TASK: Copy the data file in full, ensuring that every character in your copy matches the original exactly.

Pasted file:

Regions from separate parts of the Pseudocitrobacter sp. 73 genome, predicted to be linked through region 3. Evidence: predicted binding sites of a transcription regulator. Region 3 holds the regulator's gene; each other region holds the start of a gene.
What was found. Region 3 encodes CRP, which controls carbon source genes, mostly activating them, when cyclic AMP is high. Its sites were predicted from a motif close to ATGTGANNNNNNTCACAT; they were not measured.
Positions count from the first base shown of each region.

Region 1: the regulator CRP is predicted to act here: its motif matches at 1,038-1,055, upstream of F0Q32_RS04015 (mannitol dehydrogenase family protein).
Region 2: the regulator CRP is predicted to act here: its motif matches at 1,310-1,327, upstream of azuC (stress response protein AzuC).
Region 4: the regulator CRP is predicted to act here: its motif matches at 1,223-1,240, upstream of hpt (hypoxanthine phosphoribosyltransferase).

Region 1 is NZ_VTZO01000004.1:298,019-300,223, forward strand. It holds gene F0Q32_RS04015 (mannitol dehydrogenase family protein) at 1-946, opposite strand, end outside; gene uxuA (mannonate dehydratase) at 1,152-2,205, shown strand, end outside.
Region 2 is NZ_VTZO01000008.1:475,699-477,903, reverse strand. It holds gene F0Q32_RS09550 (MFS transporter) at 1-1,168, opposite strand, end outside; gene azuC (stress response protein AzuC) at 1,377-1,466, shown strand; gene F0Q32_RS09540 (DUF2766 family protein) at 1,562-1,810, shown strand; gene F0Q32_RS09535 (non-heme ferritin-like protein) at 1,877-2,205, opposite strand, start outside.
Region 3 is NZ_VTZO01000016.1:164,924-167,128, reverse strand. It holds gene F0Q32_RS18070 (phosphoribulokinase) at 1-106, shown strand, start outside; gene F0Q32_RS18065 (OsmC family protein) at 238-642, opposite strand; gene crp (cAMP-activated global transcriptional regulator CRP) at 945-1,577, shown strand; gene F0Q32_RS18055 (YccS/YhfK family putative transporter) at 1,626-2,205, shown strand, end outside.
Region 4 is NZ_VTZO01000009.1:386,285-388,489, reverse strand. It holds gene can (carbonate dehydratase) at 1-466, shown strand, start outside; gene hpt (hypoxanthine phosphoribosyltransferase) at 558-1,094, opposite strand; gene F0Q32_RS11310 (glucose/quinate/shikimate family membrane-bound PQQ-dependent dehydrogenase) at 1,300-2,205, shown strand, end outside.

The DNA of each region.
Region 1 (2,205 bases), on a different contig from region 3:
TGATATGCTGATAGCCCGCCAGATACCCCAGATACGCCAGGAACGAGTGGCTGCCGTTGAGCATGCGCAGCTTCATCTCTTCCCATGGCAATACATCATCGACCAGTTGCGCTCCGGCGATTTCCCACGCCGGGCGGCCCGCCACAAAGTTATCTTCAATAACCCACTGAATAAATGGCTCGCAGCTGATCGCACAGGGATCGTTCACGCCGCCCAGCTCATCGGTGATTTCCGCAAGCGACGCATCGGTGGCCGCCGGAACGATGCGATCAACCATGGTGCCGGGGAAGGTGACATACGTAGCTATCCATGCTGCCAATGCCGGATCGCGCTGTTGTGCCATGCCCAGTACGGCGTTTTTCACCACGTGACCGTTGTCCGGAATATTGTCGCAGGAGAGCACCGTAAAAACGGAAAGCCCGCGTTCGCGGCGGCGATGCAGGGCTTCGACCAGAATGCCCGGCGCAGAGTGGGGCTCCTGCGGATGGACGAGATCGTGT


Regions from separate parts of the Pseudocitrobacter sp. 73 genome, predicted to be linked through region 3. Evidence: predicted binding sites of a transcription regulator. Region 3 holds the regulator's gene; each other region holds the start of a gene.
What was found. Region 3 encodes CRP, which controls carbon source genes, mostly activating them, when cyclic AMP is high. Its sites were predicted from a motif close to ATGTGANNNNNNTCACAT; they were not measured.
Positions count from the first base shown of each region.

Region 1: the regulator CRP is predicted to act here: its motif matches at 1,038-1,055, upstream of F0Q32_RS04015 (mannitol dehydrogenase family protein).
Region 2: the regulator CRP is predicted to act here: its motif matches at 1,310-1,327, upstream of azuC (stress response protein AzuC).
Region 4: the regulator CRP is predicted to act here: its motif matches at 1,223-1,240, upstream of hpt (hypoxanthine phosphoribosyltransferase).

Region 1 is NZ_VTZO01000004.1:298,019-300,223, forward strand. It holds gene F0Q32_RS04015 (mannitol dehydrogenase family protein) at 1-946, opposite strand, end outside; gene uxuA (mannonate dehydratase) at 1,152-2,205, shown strand, end outside.
Region 2 is NZ_VTZO01000008.1:475,699-477,903, reverse strand. It holds gene F0Q32_RS09550 (MFS transporter) at 1-1,168, opposite strand, end outside; gene azuC (stress response protein AzuC) at 1,377-1,466, shown strand; gene F0Q32_RS09540 (DUF2766 family protein) at 1,562-1,810, shown strand; gene F0Q32_RS09535 (non-heme ferritin-like protein) at 1,877-2,205, opposite strand, start outside.
Region 3 is NZ_VTZO01000016.1:164,924-167,128, reverse strand. It holds gene F0Q32_RS18070 (phosphoribulokinase) at 1-106, shown strand, start outside; gene F0Q32_RS18065 (OsmC family protein) at 238-642, opposite strand; gene crp (cAMP-activated global transcriptional regulator CRP) at 945-1,577, shown strand; gene F0Q32_RS18055 (YccS/YhfK family putative transporter) at 1,626-2,205, shown strand, end outside.
Region 4 is NZ_VTZO01000009.1:386,285-388,489, reverse strand. It holds gene can (carbonate dehydratase) at 1-466, shown strand, start outside; gene hpt (hypoxanthine phosphoribosyltransferase) at 558-1,094, opposite strand; gene F0Q32_RS11310 (glucose/quinate/shikimate family membrane-bound PQQ-dependent dehydrogenase) at 1,300-2,205, shown strand, end outside.

The DNA of each region.
Region 1 (2,205 bases), on a different contig from region 3:
TGATATGCTGATAGCCCGCCAGATACCCCAGATACGCCAGGAACGAGTGGCTGCCGTTGAGCATGCGCAGCTTCATCTCTTCCCATGGCAATACATCATCGACCAGTTGCGCTCCGGCGATTTCCCACGCCGGGCGGCCCGCCACAAAGTTATCTTCAATAACCCACTGAATAAATGGCTCGCAGCTGATCGCACAGGGATCGTTCACGCCGCCCAGCTCATCGGTGATTTCCGCAAGCGACGCATCGGTGGCCGCCGGAACGATGCGATCAACCATGGTGCCGGGGAAGGTGACATACGTAGCTATCCATGCTGCCAATGCCGGATCGCGCTGTTGTGCCATGCCCAGTACGGCGTTTTTCACCACGTGACCGTTGTCCGGAATATTGTCGCAGGAGAGCACCGTAAAAACGGAAAGCCCGCGTTCGCGGCGGCGATGCAGGGCTTCGACCAGAATGCCCGGCGCAGAGTGGGGCTCCTGCGGATGGACGAGATCGTGT